August 13, 2005
Way ahead of our time
By Bill Kraus
Back in the 1960s when the then-State University system and the University of Wisconsin were duking it out for state money to grow on and with, there was a serious possibility that Wisconsin would mandate 14 years, instead of 12, of free, basic education.
The community college movement, which started in California and which would provide the places for those extra two years, was all the rage, and both Gene McPhee, who ran the State Universities, and Fred Harrington of the University of Wisconsin were planning to add two-year campuses wherever they could as fast as they could.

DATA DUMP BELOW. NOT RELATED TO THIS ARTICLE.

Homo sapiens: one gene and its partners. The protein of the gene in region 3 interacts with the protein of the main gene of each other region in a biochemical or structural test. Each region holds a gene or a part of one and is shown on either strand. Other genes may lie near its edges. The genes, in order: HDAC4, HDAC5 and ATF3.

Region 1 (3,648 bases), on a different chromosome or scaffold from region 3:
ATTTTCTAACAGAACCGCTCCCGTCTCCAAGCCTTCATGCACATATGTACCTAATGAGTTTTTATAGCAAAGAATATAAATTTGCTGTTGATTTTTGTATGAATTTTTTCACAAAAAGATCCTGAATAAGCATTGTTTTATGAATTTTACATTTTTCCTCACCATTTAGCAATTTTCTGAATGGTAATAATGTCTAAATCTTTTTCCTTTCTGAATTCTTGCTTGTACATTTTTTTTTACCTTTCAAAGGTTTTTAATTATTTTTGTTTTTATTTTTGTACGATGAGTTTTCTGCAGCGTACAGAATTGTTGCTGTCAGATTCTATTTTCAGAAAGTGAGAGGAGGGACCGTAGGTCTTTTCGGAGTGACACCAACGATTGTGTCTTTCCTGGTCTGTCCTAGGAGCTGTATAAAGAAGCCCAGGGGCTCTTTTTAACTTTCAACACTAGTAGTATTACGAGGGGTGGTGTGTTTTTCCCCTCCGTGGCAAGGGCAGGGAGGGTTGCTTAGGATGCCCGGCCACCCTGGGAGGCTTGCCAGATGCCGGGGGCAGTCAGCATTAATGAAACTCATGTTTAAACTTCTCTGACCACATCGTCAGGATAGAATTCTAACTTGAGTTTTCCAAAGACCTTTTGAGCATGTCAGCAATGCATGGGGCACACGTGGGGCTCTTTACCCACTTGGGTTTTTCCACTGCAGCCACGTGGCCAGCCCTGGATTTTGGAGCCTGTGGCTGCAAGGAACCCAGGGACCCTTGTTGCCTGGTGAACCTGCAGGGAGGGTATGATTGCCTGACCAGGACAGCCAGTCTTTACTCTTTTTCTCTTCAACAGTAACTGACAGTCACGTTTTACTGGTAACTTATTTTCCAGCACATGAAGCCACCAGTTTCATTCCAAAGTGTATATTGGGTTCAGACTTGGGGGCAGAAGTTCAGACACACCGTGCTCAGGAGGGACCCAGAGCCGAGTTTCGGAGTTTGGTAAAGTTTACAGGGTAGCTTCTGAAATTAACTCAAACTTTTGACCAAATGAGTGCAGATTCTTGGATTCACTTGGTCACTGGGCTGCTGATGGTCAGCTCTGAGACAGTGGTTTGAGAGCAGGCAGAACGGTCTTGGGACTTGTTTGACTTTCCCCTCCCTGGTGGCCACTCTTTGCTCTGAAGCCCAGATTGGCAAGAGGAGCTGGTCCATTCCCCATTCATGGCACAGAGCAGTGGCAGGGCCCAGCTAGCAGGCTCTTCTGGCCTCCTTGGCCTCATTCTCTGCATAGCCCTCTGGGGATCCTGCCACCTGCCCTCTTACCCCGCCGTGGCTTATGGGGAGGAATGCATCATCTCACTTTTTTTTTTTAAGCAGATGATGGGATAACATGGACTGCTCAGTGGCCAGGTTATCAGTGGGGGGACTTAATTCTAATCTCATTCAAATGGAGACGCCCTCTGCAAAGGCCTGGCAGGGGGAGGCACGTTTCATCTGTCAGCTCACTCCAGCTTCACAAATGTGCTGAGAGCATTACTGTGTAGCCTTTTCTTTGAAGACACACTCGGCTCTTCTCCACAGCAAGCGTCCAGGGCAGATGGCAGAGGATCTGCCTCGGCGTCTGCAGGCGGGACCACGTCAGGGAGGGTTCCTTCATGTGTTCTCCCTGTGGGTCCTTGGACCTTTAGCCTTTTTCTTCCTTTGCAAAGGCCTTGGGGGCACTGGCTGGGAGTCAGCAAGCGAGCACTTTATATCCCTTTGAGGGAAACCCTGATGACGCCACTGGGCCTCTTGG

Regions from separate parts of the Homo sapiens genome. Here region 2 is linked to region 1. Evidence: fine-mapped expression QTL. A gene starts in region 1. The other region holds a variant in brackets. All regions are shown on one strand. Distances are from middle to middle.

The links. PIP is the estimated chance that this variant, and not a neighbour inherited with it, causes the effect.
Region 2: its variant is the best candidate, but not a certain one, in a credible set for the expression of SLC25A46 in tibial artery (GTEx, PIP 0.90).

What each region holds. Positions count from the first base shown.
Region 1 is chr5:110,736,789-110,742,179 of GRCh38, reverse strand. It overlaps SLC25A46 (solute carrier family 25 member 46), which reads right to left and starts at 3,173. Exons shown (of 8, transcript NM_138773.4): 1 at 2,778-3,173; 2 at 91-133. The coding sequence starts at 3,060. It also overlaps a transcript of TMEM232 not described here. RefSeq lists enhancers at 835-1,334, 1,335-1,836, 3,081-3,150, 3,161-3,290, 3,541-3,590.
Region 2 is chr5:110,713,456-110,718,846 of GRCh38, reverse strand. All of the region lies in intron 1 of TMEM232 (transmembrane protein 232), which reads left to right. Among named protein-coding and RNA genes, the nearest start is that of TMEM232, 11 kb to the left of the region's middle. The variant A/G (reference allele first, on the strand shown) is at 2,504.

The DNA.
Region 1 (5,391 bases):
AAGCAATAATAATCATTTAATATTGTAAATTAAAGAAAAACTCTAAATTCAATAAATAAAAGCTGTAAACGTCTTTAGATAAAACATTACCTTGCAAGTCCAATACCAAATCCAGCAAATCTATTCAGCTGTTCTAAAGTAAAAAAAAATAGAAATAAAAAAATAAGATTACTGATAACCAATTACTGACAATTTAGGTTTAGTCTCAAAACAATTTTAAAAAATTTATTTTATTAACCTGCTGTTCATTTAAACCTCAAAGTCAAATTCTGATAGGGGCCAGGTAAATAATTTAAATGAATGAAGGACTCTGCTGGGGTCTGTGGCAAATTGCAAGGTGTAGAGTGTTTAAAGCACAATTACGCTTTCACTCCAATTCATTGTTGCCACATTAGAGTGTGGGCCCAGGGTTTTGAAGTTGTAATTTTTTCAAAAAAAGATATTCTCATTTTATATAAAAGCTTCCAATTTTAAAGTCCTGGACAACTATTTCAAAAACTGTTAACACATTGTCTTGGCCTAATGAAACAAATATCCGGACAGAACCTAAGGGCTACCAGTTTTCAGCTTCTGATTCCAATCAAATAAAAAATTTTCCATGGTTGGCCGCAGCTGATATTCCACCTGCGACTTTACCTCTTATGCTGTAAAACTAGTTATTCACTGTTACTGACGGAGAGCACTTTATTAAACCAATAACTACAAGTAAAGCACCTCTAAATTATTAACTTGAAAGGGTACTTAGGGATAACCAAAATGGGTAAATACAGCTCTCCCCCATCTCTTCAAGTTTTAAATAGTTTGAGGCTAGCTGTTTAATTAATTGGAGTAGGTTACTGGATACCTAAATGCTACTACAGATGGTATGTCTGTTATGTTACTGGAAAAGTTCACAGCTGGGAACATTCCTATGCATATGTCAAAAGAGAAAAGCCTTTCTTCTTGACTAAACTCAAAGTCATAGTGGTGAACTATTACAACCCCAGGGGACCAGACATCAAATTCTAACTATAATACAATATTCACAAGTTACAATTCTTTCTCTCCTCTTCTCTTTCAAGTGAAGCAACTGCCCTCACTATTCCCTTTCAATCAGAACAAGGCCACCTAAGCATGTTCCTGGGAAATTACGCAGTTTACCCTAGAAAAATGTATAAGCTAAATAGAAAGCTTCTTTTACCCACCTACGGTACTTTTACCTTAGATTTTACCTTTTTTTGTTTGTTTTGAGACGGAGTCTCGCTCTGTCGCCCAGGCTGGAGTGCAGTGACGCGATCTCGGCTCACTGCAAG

And another option, a new, improved technical education system was being built, which also could serve this dream.
For reasons that are lost to memory, but probably had something to do with money, the dream turned into a pipedream.
Now, 40 years later, in his brilliant book The World Is Flat, Thomas Friedman is recommending that the whole country do what we almost did.
He, and a majority of enlightened business leaders as well, are more worried about labor shortages than outsourcing and job flight.
Education in general and the now merged University of Wisconsin System are our future. We need more of both. Does any politician understand this?
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